[6] . The boar, it is said, was actually a transformation of Áris [7]

The story of Ádohnis has several variants, but this one, perhaps the most familiar, would seem to be most coherent. Aphrodíti, the Goddess of the pair, prepares the ground for the action of the male deity Áris, and the killing by a God is symbolic (always) of deification.

Aphrodíti in Iconography

In iconography, Aphrodíti is always a Goddess of incredible beauty and is often depicted naked or partially naked, unlike most of the female Goddesses. 

"...Venus is naked; since harmony generates beauty, and beauty is not concealed in objects of sensible inspection." [8] 

Aphrodíti from
A Classical Manual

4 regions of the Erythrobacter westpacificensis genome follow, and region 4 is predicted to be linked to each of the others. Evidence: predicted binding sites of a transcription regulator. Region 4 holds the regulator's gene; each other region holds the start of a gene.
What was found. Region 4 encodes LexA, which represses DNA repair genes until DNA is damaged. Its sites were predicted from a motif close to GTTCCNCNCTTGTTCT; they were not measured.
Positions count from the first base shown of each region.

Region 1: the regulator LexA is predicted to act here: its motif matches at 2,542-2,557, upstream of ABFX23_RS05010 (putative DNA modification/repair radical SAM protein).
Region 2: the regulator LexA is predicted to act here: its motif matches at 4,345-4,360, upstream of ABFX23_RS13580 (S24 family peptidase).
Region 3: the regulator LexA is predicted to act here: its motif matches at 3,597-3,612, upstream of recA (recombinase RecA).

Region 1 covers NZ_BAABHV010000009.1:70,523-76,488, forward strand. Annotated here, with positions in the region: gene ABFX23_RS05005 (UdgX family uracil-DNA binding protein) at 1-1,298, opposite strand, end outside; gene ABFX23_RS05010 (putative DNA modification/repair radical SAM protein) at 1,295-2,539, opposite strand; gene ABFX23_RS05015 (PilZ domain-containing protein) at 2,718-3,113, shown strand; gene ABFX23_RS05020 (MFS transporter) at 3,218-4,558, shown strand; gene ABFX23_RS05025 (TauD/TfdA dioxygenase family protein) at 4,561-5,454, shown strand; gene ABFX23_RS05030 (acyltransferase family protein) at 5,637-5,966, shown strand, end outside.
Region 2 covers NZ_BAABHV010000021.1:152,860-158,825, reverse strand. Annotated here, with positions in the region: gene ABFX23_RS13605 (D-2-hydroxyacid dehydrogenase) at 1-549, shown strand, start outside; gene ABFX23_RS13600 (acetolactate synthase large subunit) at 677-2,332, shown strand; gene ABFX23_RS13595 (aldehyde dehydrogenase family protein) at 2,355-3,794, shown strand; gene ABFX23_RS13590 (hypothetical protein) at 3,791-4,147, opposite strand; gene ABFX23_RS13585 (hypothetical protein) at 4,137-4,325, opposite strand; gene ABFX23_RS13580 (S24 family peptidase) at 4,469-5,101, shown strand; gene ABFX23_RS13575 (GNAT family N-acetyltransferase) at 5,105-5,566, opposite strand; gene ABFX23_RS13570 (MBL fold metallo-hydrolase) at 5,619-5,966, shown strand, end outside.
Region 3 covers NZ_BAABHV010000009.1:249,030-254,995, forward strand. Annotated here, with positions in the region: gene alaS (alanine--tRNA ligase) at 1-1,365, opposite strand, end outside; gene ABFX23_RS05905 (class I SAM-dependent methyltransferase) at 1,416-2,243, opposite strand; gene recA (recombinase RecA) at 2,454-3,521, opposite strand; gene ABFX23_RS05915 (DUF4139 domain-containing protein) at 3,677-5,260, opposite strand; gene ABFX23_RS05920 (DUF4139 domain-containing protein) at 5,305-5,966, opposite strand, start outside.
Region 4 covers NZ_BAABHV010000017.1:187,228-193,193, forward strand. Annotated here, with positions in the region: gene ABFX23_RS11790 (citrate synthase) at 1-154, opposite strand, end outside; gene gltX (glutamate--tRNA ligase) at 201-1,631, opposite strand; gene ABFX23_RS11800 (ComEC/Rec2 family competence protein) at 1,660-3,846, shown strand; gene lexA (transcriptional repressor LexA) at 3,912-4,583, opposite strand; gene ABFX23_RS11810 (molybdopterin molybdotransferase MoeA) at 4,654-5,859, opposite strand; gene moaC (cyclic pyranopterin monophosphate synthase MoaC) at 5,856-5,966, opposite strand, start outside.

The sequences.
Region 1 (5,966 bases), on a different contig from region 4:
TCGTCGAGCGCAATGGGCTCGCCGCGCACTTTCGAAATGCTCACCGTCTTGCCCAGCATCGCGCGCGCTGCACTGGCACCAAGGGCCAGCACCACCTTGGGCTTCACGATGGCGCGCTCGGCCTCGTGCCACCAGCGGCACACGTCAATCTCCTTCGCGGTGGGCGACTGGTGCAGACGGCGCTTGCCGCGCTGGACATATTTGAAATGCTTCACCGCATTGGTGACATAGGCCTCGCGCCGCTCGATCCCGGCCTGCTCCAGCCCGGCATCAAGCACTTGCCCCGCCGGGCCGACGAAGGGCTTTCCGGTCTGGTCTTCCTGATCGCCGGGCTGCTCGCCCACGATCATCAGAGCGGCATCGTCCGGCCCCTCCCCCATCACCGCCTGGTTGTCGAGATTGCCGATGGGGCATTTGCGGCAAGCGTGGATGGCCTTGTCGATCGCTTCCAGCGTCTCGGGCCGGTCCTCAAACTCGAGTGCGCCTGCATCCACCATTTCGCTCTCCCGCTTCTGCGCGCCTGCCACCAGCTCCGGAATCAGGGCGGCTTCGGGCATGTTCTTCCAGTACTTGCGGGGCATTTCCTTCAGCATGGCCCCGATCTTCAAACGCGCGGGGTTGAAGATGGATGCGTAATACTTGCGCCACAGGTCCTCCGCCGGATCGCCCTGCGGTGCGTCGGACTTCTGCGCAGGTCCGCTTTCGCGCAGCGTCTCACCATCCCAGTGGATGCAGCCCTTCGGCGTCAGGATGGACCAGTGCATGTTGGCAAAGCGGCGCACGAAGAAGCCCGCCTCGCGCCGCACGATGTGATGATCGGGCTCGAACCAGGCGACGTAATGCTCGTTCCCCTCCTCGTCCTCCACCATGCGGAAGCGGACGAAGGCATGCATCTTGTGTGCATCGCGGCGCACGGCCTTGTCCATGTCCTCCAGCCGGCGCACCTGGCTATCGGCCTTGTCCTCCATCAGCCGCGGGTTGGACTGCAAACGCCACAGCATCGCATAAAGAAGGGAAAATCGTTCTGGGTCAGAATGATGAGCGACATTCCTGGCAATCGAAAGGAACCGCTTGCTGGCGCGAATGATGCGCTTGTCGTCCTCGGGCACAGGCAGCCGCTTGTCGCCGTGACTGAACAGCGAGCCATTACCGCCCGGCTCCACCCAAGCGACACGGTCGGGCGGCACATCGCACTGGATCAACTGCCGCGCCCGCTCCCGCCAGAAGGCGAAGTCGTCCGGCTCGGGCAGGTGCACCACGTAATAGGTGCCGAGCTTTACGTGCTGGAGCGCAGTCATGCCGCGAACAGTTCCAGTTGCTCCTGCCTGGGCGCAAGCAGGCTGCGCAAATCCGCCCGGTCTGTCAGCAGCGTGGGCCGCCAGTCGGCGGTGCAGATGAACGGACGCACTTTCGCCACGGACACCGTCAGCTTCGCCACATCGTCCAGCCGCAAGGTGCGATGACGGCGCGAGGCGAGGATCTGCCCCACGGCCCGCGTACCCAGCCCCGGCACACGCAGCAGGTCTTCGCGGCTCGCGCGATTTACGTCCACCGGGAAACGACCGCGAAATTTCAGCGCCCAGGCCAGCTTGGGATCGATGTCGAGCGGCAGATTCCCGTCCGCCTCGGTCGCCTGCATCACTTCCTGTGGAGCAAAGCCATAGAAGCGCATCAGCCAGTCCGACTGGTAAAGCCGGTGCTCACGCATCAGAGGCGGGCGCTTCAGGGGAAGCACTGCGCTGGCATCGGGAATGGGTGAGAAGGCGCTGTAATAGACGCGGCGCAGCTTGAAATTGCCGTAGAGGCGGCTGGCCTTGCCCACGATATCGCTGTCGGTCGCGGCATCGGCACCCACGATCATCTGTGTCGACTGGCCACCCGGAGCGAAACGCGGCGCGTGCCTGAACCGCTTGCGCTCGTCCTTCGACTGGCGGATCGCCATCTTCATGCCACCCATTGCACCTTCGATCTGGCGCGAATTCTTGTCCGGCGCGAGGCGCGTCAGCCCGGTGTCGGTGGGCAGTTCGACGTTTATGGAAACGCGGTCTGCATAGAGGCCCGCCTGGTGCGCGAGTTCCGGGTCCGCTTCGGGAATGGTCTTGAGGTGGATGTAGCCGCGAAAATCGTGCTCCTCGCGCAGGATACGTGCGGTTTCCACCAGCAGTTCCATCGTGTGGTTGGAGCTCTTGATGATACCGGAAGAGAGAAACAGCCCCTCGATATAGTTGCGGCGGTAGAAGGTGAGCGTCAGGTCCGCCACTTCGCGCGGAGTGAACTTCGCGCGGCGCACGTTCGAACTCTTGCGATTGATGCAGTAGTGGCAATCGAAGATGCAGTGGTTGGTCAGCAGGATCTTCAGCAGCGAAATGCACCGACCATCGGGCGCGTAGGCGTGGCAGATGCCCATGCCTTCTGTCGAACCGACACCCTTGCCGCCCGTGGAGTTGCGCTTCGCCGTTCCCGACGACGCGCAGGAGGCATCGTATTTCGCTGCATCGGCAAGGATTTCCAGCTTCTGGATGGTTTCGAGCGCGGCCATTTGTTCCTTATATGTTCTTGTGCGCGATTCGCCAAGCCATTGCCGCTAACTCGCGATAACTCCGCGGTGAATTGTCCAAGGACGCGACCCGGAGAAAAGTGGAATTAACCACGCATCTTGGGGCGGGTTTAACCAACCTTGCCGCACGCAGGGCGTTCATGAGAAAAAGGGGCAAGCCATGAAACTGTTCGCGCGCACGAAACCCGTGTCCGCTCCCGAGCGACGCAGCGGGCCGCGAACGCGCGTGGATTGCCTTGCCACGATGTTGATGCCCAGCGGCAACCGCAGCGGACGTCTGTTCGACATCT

There are few characters in fabled story to which the attention of the ancients has been more directed, or in the contemplation and representation of which they have more indulged their imagination, than that of Aphrodíti, the Goddess of love, of grace, and of beauty. Cicero enumerates four of this name: the first, the daughter of heaven and light; the second, the Aphrodíti acknowledged by Hesiod, who sprang from the froth of the sea, and was mother of Eros; the third, the daughter of Zeus and Dione, who was the wife of Hephaestus, and the mistress of the the God Ares; and the fourth, the Astarte of the Phœnicians, who was the wife of Adonis. Homer has adopted the Aphrodíti the daughter of Zeus and Dione. Plato admits but two: the one the daughter of Uranus, and the other of Zeus. Pausanias distinguishes three, as illustrative of the different character of the passion over which she presided. Sir Isaac Newton considers Aphrodíti the mother of Æneas, to have been a daughter of Otreus, king of Phrygia. It is, however, a received opinion among mythologists, that the origin of the worship of Aphrodíti is to be found among the Phœnicians, who adored her as the celestial Aphrodíti, or the planet which bears that name; and that the worship of Astarte, the wife of Adonis, was blended with that of the planet; that the Phœnicians introduced her worship in conducting their colonies through the islands of the Mediterranean into Greece, landing first in Cyprus and then in Cythera; and that the fertile imaginations of the Greeks thence charged their Aphrodíti with all the properties and actions ascribed to the many Goddesses of that name. In their description of her they state, that, seated on a shell, she emerged from the sea, near the town of Palæpaphos, in the island of Cyprus, where flowers sprang up under her feet; that the Hours were entrusted with the care of her education, and conducted her to heaven, where, having attracted the admiration and received the devotion of all the Gods, she selected as her husband Hephaestus, the most deformed of their number; that she and Ares were the parents of Eros; that she was attended by Bacchus; that she presided over love; and that she wore a mysterious girdle, by which whe was enabled to transfer to her votaries the degree of influence which they required to command the affections of the object beloved.